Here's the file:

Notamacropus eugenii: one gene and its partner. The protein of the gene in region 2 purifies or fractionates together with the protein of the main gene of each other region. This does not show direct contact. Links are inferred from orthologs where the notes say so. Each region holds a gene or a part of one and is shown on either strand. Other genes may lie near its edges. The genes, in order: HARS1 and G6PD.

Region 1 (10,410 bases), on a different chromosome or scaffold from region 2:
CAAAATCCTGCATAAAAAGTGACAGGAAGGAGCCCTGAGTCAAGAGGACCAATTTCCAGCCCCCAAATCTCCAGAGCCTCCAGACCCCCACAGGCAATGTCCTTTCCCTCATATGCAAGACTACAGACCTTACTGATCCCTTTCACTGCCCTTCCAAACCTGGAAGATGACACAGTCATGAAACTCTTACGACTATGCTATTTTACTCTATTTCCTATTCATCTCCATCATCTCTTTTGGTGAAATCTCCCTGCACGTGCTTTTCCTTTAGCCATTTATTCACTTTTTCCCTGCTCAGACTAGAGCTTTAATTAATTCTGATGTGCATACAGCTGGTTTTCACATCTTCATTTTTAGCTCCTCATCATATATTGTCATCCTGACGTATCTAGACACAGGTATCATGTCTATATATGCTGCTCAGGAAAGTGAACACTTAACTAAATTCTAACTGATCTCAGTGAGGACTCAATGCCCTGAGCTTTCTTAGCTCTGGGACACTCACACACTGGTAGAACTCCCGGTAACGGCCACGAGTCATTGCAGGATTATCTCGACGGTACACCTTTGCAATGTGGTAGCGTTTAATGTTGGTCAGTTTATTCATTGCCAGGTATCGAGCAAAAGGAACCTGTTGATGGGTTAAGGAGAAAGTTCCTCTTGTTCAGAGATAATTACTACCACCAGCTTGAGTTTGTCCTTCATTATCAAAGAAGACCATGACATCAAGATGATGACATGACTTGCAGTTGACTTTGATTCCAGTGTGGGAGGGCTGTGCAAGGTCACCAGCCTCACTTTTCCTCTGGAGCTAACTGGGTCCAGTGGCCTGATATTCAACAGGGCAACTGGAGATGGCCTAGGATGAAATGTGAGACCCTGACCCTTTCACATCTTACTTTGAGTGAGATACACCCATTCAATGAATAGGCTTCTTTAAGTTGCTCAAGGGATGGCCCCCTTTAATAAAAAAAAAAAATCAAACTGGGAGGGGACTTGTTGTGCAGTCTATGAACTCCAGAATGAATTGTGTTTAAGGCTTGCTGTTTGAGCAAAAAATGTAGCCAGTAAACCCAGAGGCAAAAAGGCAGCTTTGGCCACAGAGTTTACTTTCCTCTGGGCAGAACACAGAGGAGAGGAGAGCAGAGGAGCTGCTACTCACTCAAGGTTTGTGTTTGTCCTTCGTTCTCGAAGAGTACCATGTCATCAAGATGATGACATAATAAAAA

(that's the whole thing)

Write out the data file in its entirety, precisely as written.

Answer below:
Notamacropus eugenii: one gene and its partner. The protein of the gene in region 2 purifies or fractionates together with the protein of the main gene of each other region. This does not show direct contact. Links are inferred from orthologs where the notes say so. Each region holds a gene or a part of one and is shown on either strand. Other genes may lie near its edges. The genes, in order: HARS1 and G6PD.

Region 1 (10,410 bases), on a different chromosome or scaffold from region 2:
CAAAATCCTGCATAAAAAGTGACAGGAAGGAGCCCTGAGTCAAGAGGACCAATTTCCAGCCCCCAAATCTCCAGAGCCTCCAGACCCCCACAGGCAATGTCCTTTCCCTCATATGCAAGACTACAGACCTTACTGATCCCTTTCACTGCCCTTCCAAACCTGGAAGATGACACAGTCATGAAACTCTTACGACTATGCTATTTTACTCTATTTCCTATTCATCTCCATCATCTCTTTTGGTGAAATCTCCCTGCACGTGCTTTTCCTTTAGCCATTTATTCACTTTTTCCCTGCTCAGACTAGAGCTTTAATTAATTCTGATGTGCATACAGCTGGTTTTCACATCTTCATTTTTAGCTCCTCATCATATATTGTCATCCTGACGTATCTAGACACAGGTATCATGTCTATATATGCTGCTCAGGAAAGTGAACACTTAACTAAATTCTAACTGATCTCAGTGAGGACTCAATGCCCTGAGCTTTCTTAGCTCTGGGACACTCACACACTGGTAGAACTCCCGGTAACGGCCACGAGTCATTGCAGGATTATCTCGACGGTACACCTTTGCAATGTGGTAGCGTTTAATGTTGGTCAGTTTATTCATTGCCAGGTATCGAGCAAAAGGAACCTGTTGATGGGTTAAGGAGAAAGTTCCTCTTGTTCAGAGATAATTACTACCACCAGCTTGAGTTTGTCCTTCATTATCAAAGAAGACCATGACATCAAGATGATGACATGACTTGCAGTTGACTTTGATTCCAGTGTGGGAGGGCTGTGCAAGGTCACCAGCCTCACTTTTCCTCTGGAGCTAACTGGGTCCAGTGGCCTGATATTCAACAGGGCAACTGGAGATGGCCTAGGATGAAATGTGAGACCCTGACCCTTTCACATCTTACTTTGAGTGAGATACACCCATTCAATGAATAGGCTTCTTTAAGTTGCTCAAGGGATGGCCCCCTTTAATAAAAAAAAAAAATCAAACTGGGAGGGGACTTGTTGTGCAGTCTATGAACTCCAGAATGAATTGTGTTTAAGGCTTGCTGTTTGAGCAAAAAATGTAGCCAGTAAACCCAGAGGCAAAAAGGCAGCTTTGGCCACAGAGTTTACTTTCCTCTGGGCAGAACACAGAGGAGAGGAGAGCAGAGGAGCTGCTACTCACTCAAGGTTTGTGTTTGTCCTTCGTTCTCGAAGAGTACCATGTCATCAAGATGATGACATAATAAAAA